And it’s that spirit that has driven A Gathering.
“To my knowledge, this has never happened in this community, this many arts organizations collaborating on one event. Everyone has been so generous.
That’s why I’m interested to see what comes of it. I hope it generates more collaborative projects in our community. If these groups all say, ‘Let’s do another project, maybe in our own seasons,’ that would be excellent. In this economy, we are in a real period of wearing collaborative clothes.”
This kind of benefit wasn’t really new to Santos, though it had been a long time coming.
“When I was a dancer, I did shows like this,” he explains.
He put a performance fundraiser together in Austin that became an annual event. But since moving to Dallas in 2001, “I was focused on TITAS and didn’t do any more AIDS work. I haven’t done an AIDS benefit in years, so I’m really excited.”
It is perhaps for that reason that Santos threw himself head-long into producing this show with only three months of prep time.
“It’s a massive amount of work — I force myself to spend time on it every day,” he says. “Chris [Heinbaugh] has been great about keeping my thoughts grounded and relating it back to Dallas.”
Maintaining the focus on North Texas, in fact, was a key decision made early in the process.
“We all jointly made a decision to keep it local,” Santos says. “We all had the contacts to bring in headliners like Kristin Chenoweth and Bill T. Jones, but then that becomes a different animal. This is about our community.”
(The program will include a photo montage of locals who have died of AIDS.)
Nevertheless, Santos’ plan for A Gathering was a scope that extended beyond our borders — both Dallas’ and the gay community’s.
“One of the discussions I’ve had with everyone is that it doesn’t all have to be about the gay community and doesn’t have to be literal. We all know the impact on the gay community, but this is a global issue — gay, straight, single, married. It is a human issue.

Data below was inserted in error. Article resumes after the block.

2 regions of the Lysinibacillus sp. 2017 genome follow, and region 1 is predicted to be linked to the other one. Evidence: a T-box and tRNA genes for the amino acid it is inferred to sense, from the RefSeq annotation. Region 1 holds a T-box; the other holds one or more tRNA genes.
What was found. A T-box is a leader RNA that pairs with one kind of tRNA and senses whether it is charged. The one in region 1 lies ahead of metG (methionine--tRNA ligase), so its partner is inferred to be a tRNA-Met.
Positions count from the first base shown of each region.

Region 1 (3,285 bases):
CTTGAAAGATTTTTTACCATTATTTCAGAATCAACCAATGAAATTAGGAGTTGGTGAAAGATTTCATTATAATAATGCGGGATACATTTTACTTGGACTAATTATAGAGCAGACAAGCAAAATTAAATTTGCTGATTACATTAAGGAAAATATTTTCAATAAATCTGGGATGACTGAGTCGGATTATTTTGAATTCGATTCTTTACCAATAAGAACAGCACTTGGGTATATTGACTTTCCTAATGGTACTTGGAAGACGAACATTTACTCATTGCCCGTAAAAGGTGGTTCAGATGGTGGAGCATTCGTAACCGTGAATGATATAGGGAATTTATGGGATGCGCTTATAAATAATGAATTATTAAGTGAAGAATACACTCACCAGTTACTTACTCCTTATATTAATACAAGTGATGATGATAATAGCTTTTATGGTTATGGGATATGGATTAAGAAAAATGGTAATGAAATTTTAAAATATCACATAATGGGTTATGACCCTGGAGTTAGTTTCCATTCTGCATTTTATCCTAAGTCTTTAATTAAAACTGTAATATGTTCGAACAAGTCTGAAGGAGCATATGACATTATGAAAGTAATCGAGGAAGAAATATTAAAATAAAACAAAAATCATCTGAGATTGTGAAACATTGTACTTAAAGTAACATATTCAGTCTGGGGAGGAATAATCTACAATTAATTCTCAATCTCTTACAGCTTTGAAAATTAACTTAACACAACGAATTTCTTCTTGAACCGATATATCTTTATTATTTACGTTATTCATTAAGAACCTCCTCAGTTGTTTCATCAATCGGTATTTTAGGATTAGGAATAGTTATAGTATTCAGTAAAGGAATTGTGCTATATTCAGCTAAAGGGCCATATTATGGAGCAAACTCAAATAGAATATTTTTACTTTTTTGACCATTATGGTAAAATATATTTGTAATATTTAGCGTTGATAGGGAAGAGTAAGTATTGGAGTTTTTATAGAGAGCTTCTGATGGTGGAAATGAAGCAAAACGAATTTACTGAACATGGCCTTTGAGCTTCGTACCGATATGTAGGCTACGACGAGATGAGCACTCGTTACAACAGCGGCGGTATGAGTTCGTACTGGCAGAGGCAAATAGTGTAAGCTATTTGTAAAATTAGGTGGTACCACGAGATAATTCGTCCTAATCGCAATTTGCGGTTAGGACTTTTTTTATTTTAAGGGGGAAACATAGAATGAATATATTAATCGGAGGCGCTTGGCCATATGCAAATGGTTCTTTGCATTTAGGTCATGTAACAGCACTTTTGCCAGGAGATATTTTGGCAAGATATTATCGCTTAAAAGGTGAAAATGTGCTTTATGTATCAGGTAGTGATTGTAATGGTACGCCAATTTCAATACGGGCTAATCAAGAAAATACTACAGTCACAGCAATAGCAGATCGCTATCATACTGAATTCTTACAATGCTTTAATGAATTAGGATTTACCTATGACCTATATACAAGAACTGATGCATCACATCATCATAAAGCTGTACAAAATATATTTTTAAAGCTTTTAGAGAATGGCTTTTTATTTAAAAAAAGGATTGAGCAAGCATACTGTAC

“As we’re talking about a particular emotion, we noted that something taken out of context can be very helpful — it doesn’t all have to be Rent and The Normal Heart and Angels in America. There will be a microphone close to the audience where people [including former Mayor Laura Miller and various TV news anchors] will do readings.
“We include facts that deal with the impact of AIDS in Africa, so we have a piece of choreography that’s a tribute to [ composer and activist] Fela Kuti, who died of AIDS. We have a statement about discrimination. The opera is sending us a countertenor to sing for us. Some of the AIDS quilt panels will be flown in and be on display.”
While some tickets have been set aside for clients of the AIDS organizations served by the benefit, Santos’ great hope is that the entire community turns out to participate and reflect on AIDS.
“I hope the community comes out for it. It will be an amazing show, a real spectacular,” he said.
Participating organizations include the AT&T Performing Arts Center, Booker T. Washington High School for the Performing and Visual Arts, Bruce Wood Dance Project, CharlieUniformTango, Dallas Black Dance Theatre, Dallas Opera, Dallas Theater Center, SMU Meadows School for the Arts, Texas Ballet Theater, TITAS and the Turtle Creek Chorale. Vocalists include Gary Lynn Floyd, Damon K. Clark, Denise Lee, Patty Breckenridge, John Holiday, Rachel Dupard and Cory Cooper.
Winspear Opera House, 2403 Flora St. Dec. 6 at 7 p.m. $12–$200. 214-880-0202.
This article appeared in the Dallas Voice print edition December 2, 2011.